George Noell, Bethany Porter, R. Maria Patt, and Amanda Dahir
Louisiana State University
November 2008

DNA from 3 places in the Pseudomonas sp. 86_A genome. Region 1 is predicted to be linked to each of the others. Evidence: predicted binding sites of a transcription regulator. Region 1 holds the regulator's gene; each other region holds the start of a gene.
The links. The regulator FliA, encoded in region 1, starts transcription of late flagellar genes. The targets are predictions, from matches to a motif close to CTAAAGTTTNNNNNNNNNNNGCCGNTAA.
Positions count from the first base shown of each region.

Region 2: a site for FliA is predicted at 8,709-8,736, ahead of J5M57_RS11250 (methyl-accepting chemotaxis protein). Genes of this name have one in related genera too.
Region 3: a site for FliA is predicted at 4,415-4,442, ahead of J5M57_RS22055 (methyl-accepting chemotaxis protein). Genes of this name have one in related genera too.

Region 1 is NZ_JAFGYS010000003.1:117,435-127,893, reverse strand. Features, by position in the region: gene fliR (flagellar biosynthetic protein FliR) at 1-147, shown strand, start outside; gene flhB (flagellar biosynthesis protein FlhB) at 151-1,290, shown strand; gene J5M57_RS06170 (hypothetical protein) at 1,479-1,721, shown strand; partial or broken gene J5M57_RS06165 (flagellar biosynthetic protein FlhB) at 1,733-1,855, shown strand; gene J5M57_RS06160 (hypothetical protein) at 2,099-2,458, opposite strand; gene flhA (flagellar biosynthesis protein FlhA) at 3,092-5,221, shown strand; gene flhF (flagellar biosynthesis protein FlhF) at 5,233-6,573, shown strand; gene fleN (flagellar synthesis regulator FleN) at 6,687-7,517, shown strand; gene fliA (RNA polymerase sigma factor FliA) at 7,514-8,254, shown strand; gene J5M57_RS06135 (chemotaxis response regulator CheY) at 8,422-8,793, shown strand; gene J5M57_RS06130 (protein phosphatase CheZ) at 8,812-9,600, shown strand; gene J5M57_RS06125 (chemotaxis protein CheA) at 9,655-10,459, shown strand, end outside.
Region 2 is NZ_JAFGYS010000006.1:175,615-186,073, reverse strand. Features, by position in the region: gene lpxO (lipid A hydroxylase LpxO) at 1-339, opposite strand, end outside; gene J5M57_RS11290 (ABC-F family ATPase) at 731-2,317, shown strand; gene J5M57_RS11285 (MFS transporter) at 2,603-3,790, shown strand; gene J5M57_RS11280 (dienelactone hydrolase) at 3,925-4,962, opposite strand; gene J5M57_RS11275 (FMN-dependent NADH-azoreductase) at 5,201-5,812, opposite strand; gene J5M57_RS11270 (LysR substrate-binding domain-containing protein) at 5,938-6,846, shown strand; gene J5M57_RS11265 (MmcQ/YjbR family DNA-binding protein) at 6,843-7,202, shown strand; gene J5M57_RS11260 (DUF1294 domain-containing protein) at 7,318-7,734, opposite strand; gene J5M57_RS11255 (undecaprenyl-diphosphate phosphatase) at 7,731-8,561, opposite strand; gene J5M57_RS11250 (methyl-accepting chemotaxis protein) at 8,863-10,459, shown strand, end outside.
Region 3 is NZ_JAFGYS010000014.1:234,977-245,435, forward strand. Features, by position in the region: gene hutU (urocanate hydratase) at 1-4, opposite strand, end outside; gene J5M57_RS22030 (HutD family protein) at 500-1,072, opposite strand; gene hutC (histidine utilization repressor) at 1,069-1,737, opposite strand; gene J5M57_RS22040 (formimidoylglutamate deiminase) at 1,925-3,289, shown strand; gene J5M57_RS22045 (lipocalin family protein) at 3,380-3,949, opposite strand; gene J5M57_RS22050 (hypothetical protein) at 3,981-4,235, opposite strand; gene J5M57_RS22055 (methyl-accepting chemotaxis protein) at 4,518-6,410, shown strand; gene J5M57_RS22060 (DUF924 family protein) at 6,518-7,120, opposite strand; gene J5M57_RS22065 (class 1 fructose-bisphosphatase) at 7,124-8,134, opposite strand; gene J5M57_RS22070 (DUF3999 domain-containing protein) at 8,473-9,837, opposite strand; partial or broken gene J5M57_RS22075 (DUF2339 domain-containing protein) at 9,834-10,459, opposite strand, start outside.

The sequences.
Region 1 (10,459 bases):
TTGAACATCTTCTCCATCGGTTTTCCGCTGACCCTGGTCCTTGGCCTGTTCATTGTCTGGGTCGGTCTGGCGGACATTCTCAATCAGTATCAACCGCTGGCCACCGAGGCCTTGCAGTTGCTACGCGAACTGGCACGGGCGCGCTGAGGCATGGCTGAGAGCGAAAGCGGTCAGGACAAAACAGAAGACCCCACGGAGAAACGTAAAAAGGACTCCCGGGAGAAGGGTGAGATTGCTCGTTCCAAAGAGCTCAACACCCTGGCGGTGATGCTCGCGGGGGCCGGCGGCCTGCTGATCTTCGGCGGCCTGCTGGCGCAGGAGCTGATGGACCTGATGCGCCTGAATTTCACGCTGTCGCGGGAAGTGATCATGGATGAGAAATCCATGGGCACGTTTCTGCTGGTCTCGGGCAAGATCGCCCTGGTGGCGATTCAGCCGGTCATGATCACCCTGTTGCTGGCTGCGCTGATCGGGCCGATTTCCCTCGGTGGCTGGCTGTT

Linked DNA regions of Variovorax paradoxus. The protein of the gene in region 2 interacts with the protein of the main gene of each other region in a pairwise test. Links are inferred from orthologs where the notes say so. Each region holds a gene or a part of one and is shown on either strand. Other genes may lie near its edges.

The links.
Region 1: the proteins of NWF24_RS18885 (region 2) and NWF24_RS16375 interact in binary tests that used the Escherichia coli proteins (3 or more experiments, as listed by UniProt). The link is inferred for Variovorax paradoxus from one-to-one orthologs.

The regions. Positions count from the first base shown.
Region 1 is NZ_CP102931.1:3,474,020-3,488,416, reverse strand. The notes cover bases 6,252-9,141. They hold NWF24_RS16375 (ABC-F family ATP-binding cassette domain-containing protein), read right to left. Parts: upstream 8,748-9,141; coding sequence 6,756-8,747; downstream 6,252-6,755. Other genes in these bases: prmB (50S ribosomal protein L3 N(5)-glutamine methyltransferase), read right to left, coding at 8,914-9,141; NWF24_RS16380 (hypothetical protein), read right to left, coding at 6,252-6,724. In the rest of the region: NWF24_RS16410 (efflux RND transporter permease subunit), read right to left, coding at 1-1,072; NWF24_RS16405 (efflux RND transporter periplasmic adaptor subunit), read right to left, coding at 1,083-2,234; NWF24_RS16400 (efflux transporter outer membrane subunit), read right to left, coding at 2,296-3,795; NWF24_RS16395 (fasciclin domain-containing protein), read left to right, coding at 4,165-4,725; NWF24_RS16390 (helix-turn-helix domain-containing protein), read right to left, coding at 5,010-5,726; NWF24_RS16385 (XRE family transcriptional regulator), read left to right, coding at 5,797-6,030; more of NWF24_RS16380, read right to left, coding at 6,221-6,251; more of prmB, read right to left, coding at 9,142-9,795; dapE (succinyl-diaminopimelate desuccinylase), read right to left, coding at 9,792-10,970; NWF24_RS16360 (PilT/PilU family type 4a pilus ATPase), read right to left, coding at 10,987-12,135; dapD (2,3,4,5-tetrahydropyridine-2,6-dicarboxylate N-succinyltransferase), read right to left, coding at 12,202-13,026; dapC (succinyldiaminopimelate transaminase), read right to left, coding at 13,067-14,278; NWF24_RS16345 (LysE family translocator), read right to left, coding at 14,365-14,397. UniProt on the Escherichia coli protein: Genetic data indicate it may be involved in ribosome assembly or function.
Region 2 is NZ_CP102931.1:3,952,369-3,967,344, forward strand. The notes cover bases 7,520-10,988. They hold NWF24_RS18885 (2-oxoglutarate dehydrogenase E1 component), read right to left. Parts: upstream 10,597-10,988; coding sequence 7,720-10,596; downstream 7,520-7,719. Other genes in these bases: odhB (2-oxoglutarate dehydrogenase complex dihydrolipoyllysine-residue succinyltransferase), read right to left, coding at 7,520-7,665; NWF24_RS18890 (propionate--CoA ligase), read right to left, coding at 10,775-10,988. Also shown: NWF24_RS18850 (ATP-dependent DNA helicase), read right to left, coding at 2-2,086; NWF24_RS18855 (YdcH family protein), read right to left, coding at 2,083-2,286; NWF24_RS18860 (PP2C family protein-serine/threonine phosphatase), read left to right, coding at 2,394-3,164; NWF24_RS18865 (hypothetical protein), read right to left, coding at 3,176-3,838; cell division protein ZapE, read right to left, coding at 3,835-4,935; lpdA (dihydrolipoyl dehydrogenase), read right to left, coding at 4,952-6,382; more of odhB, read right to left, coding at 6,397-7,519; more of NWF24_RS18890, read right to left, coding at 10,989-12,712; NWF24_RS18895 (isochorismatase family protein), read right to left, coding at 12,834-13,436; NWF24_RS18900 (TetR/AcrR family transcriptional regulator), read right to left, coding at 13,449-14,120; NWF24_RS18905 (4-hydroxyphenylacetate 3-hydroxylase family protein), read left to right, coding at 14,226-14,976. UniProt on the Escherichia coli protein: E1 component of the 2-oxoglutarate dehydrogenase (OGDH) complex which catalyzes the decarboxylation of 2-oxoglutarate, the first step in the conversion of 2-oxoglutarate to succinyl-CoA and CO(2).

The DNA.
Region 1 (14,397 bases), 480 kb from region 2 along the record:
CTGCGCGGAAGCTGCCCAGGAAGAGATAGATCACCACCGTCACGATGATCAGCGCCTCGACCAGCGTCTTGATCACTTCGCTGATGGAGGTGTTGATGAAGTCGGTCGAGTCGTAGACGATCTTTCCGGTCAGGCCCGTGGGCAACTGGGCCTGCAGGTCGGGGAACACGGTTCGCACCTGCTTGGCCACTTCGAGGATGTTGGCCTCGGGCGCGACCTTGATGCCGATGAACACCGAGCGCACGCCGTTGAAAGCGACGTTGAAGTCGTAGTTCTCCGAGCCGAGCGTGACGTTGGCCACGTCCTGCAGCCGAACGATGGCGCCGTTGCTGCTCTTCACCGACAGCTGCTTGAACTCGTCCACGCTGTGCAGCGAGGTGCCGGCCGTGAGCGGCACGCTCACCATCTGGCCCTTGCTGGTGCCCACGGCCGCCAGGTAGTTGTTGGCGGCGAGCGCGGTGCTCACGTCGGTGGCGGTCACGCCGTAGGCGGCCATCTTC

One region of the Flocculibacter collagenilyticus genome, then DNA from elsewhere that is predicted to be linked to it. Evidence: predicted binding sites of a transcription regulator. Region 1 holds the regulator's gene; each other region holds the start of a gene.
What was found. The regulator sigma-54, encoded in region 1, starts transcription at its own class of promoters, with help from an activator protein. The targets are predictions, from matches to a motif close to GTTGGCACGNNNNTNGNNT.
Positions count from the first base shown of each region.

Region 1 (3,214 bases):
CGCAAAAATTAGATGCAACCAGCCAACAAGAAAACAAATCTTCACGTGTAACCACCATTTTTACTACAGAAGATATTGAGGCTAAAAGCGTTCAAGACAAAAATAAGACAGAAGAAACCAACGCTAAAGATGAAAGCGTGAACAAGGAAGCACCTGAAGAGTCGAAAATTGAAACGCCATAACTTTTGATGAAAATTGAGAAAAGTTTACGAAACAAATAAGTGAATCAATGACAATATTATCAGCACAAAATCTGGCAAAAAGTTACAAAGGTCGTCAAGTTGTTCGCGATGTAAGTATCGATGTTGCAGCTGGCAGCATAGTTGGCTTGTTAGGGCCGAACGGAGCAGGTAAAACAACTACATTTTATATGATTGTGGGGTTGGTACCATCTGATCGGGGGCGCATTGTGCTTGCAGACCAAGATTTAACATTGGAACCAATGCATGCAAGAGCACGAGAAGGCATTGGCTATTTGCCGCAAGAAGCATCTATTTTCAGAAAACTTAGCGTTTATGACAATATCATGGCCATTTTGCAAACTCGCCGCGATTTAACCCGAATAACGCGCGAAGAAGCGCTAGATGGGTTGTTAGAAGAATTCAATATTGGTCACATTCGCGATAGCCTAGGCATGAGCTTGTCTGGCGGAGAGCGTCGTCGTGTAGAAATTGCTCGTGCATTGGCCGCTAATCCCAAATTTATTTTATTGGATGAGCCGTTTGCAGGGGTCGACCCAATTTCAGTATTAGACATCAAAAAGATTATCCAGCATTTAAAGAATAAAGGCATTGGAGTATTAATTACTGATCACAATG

This first-rate value-added study helps to fill a gaping hole in teacher quality research, namely, what impact do teacher prep programs (TPP) have on student achievement? The study, commissioned by the Louisiana Board of Regents, examined seven such in Louisiana (the only ones to have met the study criteria, which included having at least 25 graduates, either in their first or second years of teaching). These included five university-based programs and two private providers. Researchers looked at state test achievement data from 2004-2007 for students from 70 districts in grades 4-9. After linking student and teacher data and drawing a comparison group of experienced teachers (who had similar class compositions) to new TPP teachers, the researchers analyzed the data through a rigorous statistical model (hierarchical linear modeling, which acknowledges that students are "nested" in classrooms and classrooms "nested" in schools). The results, which controlled for students' prior achievement and demographics, showed that one alternative provider, the New Teacher Project (TNTP), and two university-based programs, University of Louisiana at Monroe and Northwestern State University, demonstrated consistent positive results for students across four core content areas (math, reading, language arts, and science). The New Teacher Project, in fact, did especially well preparing math teachers; TNTP math teachers outperformed more experienced teachers in this subject area by higher (though not statistically significant) margins. Part of a series on teacher prep in Louisiana, this report makes a strong case for increased accountability of preparation programs. It also makes a strong case for expanding the preparation process beyond the ivied walls. You can find it here.

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